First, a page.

Saturday, 9 February 2019

Barry Jenkins’s Sharp and Tender “If Beale Street Could Talk”

I regret not having the time right now for more than these brief notes on Barry Jenkins’s new work, his adaptation of James Baldwin’s novel If Beale Street Could Talk, which is a wondrous movie and a stirring, almost painful experience to watch. Jenkins’s last movie was Moonlight, which will never be forgotten by anyone who’s seen it. After seeing that movie and going back to the theatre a number of times for repeat viewings, I wrote that I was immensely encouraged as I anticipated Jenkins’s coming masterpieces; now, I can tell you that If Beale Street Could Talk seems like the fulfillment of an impossible promise. Jenkins’s style is now instantly recognisable, in the slow, glowing, sensual tactility of his images, and in the deeply resounding, sharp yet opaque emotional resonances they evoke.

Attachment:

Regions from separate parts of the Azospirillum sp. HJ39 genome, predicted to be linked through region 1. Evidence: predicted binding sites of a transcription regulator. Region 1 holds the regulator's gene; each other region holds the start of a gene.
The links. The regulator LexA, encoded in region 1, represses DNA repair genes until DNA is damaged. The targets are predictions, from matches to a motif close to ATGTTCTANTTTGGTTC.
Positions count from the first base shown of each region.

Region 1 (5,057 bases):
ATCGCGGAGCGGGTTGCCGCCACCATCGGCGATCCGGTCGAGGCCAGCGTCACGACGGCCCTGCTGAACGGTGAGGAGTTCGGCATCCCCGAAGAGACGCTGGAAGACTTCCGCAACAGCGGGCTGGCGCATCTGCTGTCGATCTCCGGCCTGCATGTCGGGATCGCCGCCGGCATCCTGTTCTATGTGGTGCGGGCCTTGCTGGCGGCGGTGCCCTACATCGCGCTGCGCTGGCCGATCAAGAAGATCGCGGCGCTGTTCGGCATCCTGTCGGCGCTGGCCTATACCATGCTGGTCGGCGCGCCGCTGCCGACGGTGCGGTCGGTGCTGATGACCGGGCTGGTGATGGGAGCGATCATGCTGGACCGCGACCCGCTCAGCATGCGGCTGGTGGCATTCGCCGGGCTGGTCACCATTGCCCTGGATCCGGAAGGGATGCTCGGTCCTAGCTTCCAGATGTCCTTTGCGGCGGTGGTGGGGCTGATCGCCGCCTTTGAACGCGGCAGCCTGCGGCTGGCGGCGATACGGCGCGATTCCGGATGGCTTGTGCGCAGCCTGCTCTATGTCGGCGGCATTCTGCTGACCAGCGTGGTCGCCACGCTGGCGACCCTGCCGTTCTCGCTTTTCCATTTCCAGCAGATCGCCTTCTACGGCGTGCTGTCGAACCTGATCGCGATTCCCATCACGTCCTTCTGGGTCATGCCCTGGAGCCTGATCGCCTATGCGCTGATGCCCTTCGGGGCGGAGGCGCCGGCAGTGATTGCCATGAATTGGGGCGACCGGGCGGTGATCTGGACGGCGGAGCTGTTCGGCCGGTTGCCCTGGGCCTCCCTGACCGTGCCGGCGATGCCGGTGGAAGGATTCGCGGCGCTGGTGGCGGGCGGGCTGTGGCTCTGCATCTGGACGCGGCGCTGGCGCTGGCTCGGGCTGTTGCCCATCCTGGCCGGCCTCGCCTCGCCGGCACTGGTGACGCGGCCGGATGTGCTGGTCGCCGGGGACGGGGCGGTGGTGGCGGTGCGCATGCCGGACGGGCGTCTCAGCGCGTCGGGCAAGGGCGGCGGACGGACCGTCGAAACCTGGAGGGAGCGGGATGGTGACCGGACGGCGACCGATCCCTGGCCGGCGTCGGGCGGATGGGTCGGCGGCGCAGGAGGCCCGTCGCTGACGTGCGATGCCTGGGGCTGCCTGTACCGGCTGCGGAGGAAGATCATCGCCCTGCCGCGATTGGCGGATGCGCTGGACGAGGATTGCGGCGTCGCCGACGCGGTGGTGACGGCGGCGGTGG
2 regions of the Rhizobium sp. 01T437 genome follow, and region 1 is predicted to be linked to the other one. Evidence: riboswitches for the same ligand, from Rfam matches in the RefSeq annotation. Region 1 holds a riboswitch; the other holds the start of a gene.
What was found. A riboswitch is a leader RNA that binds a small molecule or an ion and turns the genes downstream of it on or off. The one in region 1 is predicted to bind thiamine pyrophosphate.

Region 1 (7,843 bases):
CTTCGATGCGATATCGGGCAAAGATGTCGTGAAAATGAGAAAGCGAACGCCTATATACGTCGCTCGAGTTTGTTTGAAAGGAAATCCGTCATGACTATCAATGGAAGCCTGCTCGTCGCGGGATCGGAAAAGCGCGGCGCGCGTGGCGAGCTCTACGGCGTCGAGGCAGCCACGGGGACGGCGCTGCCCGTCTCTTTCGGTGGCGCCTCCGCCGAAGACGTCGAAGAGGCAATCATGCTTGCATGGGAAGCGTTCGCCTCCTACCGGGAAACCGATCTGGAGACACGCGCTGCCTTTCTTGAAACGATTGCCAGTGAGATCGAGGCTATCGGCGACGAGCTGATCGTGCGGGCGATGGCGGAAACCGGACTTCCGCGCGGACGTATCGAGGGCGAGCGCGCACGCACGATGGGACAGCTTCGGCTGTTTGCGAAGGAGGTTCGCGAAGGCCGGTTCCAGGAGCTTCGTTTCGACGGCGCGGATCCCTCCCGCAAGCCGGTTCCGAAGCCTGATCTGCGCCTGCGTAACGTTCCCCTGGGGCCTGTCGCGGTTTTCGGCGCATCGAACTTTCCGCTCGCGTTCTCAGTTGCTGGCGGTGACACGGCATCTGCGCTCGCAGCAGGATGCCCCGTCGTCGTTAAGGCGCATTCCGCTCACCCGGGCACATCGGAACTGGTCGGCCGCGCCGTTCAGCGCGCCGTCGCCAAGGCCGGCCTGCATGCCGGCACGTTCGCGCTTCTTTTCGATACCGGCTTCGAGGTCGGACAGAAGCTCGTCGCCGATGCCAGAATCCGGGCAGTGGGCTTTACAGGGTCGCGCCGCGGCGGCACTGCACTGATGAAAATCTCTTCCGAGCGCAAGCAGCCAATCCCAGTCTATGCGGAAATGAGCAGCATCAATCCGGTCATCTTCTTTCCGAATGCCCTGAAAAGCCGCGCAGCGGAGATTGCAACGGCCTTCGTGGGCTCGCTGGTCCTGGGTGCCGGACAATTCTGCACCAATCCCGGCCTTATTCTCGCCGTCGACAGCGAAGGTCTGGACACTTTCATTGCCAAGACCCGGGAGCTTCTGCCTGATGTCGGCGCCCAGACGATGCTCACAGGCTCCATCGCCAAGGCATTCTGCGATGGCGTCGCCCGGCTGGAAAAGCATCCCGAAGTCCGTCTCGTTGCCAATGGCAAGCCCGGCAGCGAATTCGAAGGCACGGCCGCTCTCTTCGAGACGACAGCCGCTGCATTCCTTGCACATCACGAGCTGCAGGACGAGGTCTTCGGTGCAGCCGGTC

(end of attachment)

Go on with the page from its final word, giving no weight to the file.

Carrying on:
I have another regret, which is that I didn’t get to read Baldwin’s novel before seeing the movie. As soon as I heard about its release last year, I went through every library and book shop in the area looking for it, but came up short. Now, besides Jenkins’s cinematic conception and execution, I have much to praise about how the story is set up and the characters placed to lay out particular ideas, and I don’t know where to give credit. I’ve read Baldwin’s essays with great admiration; what we call fervour in other authors is more like fire in Baldwin, and I still remember how right it felt when I read Harold Bloom calling him a direct descendant of the prophetic lineage of Jeremiah. Bloom also memorably wrote, “Unlike Emerson, Baldwin lacks the luxury of detachment, since he speaks … for a sexual minority within a racial minority, indeed for an aesthetic minority among black homosexuals. Ultimately, Baldwin’s dilemma … is that he’s a minority of one, a solitary voice breaking forth against himself from within himself.” By that description, and knowing what Jenkins wrought in Moonlight, it’s difficult to imagine an author whose material would be more apt for Jenkins, who also works to invert the difficulties of outwardness, and bring forth his, his story, and his characters’ full immense inwardness, in all of its vulnerability and splendour.